AV receivers... Have they improved...

admin_exported

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Aug 10, 2019
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...for 2 channel music?

I always thought it was the case that a budget 2 channel amp would easily outperform an AV receiver for stereo music and that anyone looking to use an AV receiver for music should expect massive compromise.

Recently, i have noticed an increasing amount of posts reccommending an AV receiver for a music setup.

I have been using my 2 channel setup (listed below) for movies more and more and am becomming increasingly annoyed with having to leave my seat to adjust the volume so i am considering changing my a400 for something with a remote. I was originally looking into an inexpensive, used 2 channel amp like my pioneer so as not to compromise my music listening, but an AV receiver with its built in DAC and features allowing me to introduce extra speakers at a later date, seems an interesting option if it wouldn't be too much of a compromise.

How would a modern AV receiver compare to my current amp? Are they any better for music than they were a few years ago?
 
T

the record spot

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Onkyo's range is well worth a look; very musical amps and I hear good things of Yamaha's range too (something like the RXV-2067 for instance). The benefit with Onkyo's range is the additional provision of Spotify and DLNA to their many talents, thus making them impressive all-in-one systems. Add to this the benefit that for your 751's you can bi-amp them thanks to the additional onboard amps.

Do a compare - side by side. If you were to look at my previous comments on the Onkyo TX-8050, you'll find I have nothing but praise for it and it works very well with pricier components too. This is, I should clarify, a two channel network stereo receiver, though I imagine it's blueprint comes out of their AV range (happy to be proved wrong on that one though).
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T

the record spot

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Based purely on my own experience David, I'd say "yes". And probably the issue is the other way around - the limited functionality most integrated amps offer is a significant factor for many people I'd imagine.
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paulsue38

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I agree. I bought a £199 Yamaha receiver and think it is really impressive. I think two channel amp manufacturers need to step up to the plate in terms of facilities but also lower their prices. The Yamaha sounds great in HD with the Sky Box, the kids use it with the PS3 and as there is a source direct function sound great in stereo as well. Infact in terms of bass easily beats my £ 650 stero amp!
 

fr0g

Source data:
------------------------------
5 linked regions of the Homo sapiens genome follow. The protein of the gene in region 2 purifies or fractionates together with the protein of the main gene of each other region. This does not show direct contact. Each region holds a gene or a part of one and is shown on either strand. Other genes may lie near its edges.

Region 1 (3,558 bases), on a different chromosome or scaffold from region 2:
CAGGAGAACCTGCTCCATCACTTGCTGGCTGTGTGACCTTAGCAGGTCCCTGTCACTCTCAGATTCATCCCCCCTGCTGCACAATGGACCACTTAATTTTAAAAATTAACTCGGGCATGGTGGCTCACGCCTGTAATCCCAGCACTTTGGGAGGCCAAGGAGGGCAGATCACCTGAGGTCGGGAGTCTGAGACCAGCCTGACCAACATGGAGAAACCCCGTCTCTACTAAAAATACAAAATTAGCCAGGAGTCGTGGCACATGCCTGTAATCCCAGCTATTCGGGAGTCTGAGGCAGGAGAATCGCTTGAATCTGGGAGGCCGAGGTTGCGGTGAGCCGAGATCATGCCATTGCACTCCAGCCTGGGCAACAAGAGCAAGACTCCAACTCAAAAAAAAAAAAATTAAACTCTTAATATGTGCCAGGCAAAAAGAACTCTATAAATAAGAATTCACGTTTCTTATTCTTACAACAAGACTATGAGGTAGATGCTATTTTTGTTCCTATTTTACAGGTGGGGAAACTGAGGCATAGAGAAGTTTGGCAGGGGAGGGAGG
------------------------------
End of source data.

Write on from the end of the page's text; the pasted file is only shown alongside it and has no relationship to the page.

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I'm more than happy with my Yamaha RX V667 (cost £300) for living room duties. In the past I would have slung on an extra 2-ch amp and used the pre-outs, but I found no advantage using an Arcam A80 (old, but originally £600) I still have (with Dali Ikon 6 fronts).

I think AV amps offer so much more value for money than their stereo counterparts.

I don't use "Pure" mode either. I find using straight and making the front speakers "small" allows them to play far more cleanly, leavnig the sub to fill in below 80Hz.
 

matthewpiano

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I tried it, briefly, with a Yamaha RX-V667 and it didn't do it for me. The sound seemed somewhat restricted and lacking in dynamics compared to any of the popular budget amps with music. I think you might have more success further up the market but then I'd be doubtful that, for example, a £750 AV amp could really compete with a Roksan Kandy K2 on sound alone.

I do agree that stereo amps need to be better specified in future, but there are a few starting to do this now, including:

Onkyo TX-8050 Network Receiver (digital inputs, streaming functionality including Spotify, Napster, internet radio etc.)

Sansui SAP201V Integrated Amplifier (built-in DAC)

Sansui SAP601V Integrated Amplifier (built-in DAC)

Cambridge Audio 651A Integrated Amplifier (built-in DAC)
 

Thompsonuxb

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I think recievers are far better, with the added bonus of being able to choose between digital and anolog feeds from your CD player. Something all reciever users should try. The DACS in some of the modern recievers are superb. Plus the PSU required to drive 5 or more channels of amplification make them superior to those found in 2 channel amps when your music gets demanding thats when you'll hear and feel the difference.

Stereo amps do go "louder" and will impress in a quick demo ( as I learned). But Recievers are far more capable imo when it comes to delivering dynamics in the "home".
 

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